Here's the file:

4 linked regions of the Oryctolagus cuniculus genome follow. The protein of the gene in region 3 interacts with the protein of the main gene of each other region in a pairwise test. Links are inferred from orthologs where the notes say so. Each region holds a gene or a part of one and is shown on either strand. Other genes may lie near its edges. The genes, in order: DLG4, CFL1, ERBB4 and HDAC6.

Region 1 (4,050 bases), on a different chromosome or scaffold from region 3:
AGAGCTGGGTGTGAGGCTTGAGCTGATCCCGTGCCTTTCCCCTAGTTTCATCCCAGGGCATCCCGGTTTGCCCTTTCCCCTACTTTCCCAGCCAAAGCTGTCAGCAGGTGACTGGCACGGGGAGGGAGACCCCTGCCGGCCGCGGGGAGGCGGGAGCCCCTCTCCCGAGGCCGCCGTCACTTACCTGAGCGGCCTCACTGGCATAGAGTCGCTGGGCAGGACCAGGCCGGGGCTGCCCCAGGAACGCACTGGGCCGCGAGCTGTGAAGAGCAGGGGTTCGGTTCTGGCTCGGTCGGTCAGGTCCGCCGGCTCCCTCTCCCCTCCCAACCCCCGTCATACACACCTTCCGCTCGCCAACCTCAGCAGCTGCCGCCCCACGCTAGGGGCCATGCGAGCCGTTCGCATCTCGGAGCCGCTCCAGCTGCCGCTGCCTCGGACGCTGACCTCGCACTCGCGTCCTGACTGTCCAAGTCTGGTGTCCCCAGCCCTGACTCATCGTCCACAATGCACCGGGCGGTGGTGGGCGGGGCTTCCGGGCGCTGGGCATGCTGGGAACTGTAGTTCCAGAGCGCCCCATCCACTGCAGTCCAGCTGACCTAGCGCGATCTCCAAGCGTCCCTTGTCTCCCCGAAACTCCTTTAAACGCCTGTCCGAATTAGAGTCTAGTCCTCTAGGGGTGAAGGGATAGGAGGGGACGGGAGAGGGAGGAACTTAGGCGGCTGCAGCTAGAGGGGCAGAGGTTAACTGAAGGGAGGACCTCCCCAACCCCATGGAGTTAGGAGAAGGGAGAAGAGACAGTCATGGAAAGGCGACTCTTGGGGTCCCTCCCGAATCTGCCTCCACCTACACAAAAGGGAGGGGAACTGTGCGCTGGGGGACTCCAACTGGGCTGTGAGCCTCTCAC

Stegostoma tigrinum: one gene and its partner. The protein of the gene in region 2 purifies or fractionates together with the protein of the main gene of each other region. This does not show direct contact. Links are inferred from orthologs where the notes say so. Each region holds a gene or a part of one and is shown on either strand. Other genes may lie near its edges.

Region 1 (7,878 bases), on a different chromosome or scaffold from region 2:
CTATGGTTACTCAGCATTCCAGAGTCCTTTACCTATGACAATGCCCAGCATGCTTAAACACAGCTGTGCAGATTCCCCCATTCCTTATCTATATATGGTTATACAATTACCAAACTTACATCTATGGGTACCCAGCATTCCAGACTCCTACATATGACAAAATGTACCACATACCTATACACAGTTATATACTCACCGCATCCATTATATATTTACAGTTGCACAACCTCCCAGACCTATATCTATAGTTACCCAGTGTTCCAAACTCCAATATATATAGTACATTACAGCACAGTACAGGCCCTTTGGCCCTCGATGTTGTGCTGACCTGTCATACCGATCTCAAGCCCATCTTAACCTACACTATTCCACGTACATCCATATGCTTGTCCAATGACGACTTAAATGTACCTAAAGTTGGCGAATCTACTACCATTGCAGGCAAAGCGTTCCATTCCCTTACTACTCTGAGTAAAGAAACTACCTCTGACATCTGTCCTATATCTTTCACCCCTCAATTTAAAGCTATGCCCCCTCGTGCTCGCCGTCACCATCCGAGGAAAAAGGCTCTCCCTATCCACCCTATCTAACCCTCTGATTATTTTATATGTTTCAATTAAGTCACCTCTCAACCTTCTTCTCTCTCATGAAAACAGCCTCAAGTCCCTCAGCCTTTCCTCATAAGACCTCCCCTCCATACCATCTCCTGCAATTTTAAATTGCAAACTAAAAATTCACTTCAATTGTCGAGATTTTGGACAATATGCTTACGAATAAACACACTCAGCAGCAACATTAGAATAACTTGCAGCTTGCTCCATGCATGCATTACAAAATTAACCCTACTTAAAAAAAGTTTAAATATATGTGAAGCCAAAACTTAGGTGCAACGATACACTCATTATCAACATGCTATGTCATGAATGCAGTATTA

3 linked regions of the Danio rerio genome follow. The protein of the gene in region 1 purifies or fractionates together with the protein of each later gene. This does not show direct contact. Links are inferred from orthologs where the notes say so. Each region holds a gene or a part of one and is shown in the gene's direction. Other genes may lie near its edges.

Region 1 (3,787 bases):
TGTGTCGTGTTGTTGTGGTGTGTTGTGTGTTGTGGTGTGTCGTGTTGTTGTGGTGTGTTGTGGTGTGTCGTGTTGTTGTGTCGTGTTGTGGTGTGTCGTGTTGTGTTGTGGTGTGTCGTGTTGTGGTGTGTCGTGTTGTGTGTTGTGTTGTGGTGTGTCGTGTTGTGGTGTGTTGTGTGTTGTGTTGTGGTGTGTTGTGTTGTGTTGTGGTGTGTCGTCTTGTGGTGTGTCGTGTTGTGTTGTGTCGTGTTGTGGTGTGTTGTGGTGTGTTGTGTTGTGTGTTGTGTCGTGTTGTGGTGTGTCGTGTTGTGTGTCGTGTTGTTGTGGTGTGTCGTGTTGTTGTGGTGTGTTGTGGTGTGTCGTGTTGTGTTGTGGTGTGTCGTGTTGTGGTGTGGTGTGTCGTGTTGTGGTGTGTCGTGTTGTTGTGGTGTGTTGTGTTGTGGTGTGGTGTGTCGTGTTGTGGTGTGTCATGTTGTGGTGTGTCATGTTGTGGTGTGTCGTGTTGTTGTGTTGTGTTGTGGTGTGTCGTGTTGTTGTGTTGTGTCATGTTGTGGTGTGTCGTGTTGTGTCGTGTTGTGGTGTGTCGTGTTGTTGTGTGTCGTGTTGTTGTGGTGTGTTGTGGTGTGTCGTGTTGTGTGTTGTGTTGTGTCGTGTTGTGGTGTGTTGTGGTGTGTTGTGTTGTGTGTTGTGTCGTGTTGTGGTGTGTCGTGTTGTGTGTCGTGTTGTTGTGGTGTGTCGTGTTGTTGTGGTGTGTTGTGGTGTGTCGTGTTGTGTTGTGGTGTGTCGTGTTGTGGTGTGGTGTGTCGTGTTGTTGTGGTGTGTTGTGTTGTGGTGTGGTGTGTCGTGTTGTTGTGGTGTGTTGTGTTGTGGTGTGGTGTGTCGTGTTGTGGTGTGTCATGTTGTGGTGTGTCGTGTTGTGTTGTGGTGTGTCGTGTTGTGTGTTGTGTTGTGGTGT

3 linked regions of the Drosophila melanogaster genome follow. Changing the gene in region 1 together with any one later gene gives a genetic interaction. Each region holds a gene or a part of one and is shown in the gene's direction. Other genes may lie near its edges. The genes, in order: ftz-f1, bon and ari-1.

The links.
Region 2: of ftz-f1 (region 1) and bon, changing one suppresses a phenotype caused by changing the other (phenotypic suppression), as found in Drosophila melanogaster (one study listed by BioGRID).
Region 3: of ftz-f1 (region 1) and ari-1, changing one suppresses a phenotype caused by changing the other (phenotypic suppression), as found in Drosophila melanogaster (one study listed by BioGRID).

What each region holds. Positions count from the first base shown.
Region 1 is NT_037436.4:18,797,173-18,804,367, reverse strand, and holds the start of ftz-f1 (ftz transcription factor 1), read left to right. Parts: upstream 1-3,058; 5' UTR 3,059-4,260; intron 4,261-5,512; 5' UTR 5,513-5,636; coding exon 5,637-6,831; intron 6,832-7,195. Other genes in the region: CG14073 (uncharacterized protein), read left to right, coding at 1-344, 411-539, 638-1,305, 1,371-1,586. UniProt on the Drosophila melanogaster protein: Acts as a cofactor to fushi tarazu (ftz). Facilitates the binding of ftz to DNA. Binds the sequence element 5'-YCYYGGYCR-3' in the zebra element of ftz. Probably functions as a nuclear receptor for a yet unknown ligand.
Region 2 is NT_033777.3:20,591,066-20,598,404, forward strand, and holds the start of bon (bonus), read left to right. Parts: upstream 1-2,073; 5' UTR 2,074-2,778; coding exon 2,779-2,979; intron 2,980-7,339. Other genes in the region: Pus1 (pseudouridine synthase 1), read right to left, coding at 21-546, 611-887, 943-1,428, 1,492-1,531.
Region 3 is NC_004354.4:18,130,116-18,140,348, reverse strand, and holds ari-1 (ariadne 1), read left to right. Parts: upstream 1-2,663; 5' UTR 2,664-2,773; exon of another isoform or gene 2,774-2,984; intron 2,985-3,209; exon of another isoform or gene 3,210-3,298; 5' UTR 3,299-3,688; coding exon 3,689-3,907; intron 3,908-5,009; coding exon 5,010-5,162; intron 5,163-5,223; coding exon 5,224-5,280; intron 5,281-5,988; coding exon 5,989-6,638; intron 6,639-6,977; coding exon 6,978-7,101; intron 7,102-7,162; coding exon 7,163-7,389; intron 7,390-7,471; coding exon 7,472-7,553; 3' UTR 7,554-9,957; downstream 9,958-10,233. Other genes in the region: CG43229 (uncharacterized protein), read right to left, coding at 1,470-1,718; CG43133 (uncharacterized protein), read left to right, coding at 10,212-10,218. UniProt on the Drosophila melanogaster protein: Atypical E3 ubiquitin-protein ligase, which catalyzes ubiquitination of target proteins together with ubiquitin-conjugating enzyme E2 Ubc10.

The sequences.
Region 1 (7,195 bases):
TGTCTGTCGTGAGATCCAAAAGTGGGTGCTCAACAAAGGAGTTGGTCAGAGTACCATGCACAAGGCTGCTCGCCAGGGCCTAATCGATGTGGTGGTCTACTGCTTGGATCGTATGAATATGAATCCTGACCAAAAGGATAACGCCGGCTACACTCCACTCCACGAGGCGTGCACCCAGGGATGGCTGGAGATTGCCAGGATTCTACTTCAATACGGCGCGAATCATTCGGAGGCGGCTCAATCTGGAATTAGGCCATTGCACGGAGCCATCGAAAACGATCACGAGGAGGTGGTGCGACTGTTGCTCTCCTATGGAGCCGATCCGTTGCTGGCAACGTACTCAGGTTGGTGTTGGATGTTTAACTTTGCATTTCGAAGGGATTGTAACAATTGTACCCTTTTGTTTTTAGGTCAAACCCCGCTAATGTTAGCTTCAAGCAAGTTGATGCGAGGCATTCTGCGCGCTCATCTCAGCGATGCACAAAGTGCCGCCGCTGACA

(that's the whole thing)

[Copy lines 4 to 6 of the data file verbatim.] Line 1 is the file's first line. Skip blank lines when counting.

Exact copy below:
Stegostoma tigrinum: one gene and its partner. The protein of the gene in region 2 purifies or fractionates together with the protein of the main gene of each other region. This does not show direct contact. Links are inferred from orthologs where the notes say so. Each region holds a gene or a part of one and is shown on either strand. Other genes may lie near its edges.

Region 1 (7,878 bases), on a different chromosome or scaffold from region 2:
CTATGGTTACTCAGCATTCCAGAGTCCTTTACCTATGACAATGCCCAGCATGCTTAAACACAGCTGTGCAGATTCCCCCATTCCTTATCTATATATGGTTATACAATTACCAAACTTACATCTATGGGTACCCAGCATTCCAGACTCCTACATATGACAAAATGTACCACATACCTATACACAGTTATATACTCACCGCATCCATTATATATTTACAGTTGCACAACCTCCCAGACCTATATCTATAGTTACCCAGTGTTCCAAACTCCAATATATATAGTACATTACAGCACAGTACAGGCCCTTTGGCCCTCGATGTTGTGCTGACCTGTCATACCGATCTCAAGCCCATCTTAACCTACACTATTCCACGTACATCCATATGCTTGTCCAATGACGACTTAAATGTACCTAAAGTTGGCGAATCTACTACCATTGCAGGCAAAGCGTTCCATTCCCTTACTACTCTGAGTAAAGAAACTACCTCTGACATCTGTCCTATATCTTTCACCCCTCAATTTAAAGCTATGCCCCCTCGTGCTCGCCGTCACCATCCGAGGAAAAAGGCTCTCCCTATCCACCCTATCTAACCCTCTGATTATTTTATATGTTTCAATTAAGTCACCTCTCAACCTTCTTCTCTCTCATGAAAACAGCCTCAAGTCCCTCAGCCTTTCCTCATAAGACCTCCCCTCCATACCATCTCCTGCAATTTTAAATTGCAAACTAAAAATTCACTTCAATTGTCGAGATTTTGGACAATATGCTTACGAATAAACACACTCAGCAGCAACATTAGAATAACTTGCAGCTTGCTCCATGCATGCATTACAAAATTAACCCTACTTAAAAAAAGTTTAAATATATGTGAAGCCAAAACTTAGGTGCAACGATACACTCATTATCAACATGCTATGTCATGAATGCAGTATTA